One of these questions may be answered in the following summary. But don’t hold your breath.

In fact, there’s no need for anyone to hold their breath – not when it’s completely germ-free! The show opens by taking another moment to rip off A Certain CBS Show With Many Lawyers using a strategically-inserted product placement. Most of the Gold Team – with the focus on the Professor and Mary Ann Kate – are enjoying a snack of Listerine Pocket Pack strips, because while proper nutrition and hydration are no concern of the producers’, making sure the contestant have kissably-sweet mouths is a top priority. The Professor feels the strips are really tasty, but this is a man who’s spent the majority of his life choking on rock dust. And if there’s anything Listerine comes off well in comparison to, it’s shale.

Ginger Rachel approaches her team with a discovery: the island’s newest form of transportation! It’s not a bamboo car, but it’s almost as good: a home-cobbled broom, being ridden in a fashion that probably won’t lead the Rowling estate to join the lawsuit fun, if only because the CBS line to file is up to eighty feet. However, as Lovey Mindy points out, GR is entirely the wrong person to be taking that ride, with Thurston Glenn adding that it is the right mode of transport for a certain other resident of the island who is going unnamed because both he and I are trying to get as far as possible before we have to invoke the pain that is –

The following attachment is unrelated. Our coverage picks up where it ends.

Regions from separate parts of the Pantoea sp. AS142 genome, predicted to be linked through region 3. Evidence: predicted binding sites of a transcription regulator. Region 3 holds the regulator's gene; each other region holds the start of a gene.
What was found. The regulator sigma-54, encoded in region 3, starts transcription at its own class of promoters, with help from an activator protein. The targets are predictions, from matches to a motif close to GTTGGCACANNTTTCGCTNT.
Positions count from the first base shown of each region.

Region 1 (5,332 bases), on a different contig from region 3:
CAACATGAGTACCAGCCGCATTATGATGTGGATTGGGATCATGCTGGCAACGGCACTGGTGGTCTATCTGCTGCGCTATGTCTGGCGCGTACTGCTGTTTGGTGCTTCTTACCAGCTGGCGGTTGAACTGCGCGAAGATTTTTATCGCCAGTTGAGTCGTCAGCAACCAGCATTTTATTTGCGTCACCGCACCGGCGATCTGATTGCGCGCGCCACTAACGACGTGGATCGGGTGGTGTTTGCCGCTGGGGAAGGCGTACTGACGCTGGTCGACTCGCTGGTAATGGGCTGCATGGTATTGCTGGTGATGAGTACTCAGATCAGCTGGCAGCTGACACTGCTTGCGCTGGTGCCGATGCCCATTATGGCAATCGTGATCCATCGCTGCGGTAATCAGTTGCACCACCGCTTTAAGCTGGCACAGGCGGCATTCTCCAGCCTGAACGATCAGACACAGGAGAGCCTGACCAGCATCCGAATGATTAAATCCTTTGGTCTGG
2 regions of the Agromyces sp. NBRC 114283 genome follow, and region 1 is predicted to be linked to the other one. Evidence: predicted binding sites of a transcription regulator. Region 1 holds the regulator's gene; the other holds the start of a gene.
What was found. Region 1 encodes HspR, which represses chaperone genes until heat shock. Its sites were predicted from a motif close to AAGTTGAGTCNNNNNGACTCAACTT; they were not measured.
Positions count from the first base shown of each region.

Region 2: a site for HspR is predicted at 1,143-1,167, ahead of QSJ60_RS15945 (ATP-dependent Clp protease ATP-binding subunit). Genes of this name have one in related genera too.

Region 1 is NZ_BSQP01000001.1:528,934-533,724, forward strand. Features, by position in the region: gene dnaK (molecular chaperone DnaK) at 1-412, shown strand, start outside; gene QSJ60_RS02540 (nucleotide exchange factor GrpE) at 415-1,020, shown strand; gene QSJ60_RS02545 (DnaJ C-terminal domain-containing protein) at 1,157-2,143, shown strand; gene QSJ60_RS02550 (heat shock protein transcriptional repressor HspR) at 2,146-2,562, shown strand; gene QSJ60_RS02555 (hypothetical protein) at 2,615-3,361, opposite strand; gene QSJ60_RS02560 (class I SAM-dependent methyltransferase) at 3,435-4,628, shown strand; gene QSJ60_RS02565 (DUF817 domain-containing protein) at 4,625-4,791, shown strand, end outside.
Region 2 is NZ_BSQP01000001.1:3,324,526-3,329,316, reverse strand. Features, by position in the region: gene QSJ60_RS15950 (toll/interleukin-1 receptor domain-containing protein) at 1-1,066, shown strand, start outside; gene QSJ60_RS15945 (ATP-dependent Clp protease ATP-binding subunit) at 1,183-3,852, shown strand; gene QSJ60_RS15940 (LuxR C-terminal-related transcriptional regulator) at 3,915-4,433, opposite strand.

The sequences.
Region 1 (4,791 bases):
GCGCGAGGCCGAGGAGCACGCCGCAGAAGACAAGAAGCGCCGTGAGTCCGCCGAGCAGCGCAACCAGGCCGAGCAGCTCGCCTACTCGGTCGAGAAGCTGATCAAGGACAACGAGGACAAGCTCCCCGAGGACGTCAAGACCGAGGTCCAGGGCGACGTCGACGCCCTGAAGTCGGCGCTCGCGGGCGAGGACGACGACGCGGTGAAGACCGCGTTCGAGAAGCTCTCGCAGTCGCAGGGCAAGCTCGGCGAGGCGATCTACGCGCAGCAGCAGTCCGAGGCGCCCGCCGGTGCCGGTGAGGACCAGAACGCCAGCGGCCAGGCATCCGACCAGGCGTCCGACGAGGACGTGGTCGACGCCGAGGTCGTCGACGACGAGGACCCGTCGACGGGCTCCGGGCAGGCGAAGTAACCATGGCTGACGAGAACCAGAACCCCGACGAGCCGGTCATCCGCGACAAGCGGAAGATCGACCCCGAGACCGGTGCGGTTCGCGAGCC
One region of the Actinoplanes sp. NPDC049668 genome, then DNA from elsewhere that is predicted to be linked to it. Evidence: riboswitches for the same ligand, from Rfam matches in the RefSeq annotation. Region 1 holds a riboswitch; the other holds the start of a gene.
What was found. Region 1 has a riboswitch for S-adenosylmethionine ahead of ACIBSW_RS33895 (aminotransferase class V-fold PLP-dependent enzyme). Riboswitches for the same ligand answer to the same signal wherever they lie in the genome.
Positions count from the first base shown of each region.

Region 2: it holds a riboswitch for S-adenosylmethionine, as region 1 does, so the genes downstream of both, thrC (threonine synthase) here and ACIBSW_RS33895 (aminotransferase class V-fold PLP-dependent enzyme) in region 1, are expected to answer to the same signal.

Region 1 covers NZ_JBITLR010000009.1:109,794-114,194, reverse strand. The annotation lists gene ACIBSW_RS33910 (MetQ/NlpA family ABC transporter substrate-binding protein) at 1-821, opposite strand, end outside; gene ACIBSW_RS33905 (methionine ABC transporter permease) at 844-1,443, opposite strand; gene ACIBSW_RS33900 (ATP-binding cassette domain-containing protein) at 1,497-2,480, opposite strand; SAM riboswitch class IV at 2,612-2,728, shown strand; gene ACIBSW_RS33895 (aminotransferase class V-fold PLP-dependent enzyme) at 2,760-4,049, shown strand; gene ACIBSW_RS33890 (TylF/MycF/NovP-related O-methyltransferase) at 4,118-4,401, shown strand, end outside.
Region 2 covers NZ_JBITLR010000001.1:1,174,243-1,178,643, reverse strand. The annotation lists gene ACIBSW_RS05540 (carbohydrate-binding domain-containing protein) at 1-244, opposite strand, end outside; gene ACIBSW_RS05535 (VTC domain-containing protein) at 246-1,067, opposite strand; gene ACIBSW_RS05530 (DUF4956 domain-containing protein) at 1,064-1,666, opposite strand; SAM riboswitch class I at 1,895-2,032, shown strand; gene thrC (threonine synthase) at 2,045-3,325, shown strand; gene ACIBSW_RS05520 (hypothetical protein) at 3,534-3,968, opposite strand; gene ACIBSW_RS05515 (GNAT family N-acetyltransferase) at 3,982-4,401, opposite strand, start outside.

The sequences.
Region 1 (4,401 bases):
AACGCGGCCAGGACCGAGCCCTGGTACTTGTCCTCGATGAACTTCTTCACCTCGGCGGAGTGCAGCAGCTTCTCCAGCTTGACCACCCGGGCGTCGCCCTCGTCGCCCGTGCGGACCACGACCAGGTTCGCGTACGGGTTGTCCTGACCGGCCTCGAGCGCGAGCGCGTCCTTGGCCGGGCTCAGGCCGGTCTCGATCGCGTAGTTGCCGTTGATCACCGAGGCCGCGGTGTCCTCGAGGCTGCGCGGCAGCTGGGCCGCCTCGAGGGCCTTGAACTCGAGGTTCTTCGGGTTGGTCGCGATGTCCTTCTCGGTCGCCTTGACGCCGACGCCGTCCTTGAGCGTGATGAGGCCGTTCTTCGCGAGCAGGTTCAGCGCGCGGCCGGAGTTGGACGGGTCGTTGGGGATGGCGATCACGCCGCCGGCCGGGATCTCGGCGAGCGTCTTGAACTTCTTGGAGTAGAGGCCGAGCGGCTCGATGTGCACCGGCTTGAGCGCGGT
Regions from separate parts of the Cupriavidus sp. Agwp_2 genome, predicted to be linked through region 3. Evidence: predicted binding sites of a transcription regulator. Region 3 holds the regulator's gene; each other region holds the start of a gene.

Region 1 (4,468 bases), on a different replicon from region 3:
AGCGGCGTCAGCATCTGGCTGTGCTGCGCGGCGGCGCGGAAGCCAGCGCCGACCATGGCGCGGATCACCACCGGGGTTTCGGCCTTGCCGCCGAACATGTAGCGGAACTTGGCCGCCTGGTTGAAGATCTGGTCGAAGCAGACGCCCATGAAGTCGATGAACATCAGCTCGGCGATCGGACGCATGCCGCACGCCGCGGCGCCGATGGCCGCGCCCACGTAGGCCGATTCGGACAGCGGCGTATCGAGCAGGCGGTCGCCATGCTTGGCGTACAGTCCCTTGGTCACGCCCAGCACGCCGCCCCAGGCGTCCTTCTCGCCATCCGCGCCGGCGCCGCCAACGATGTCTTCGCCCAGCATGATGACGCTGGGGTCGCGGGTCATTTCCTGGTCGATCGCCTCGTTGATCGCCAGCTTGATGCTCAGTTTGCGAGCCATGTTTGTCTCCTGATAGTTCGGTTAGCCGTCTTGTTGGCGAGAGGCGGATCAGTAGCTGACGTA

-- Lovey Donna.

Musical sting. Shot of Lovey Donna walking out of the Millionaire’s Hut in her bathing suit. Pain. Horrible, horrible pain.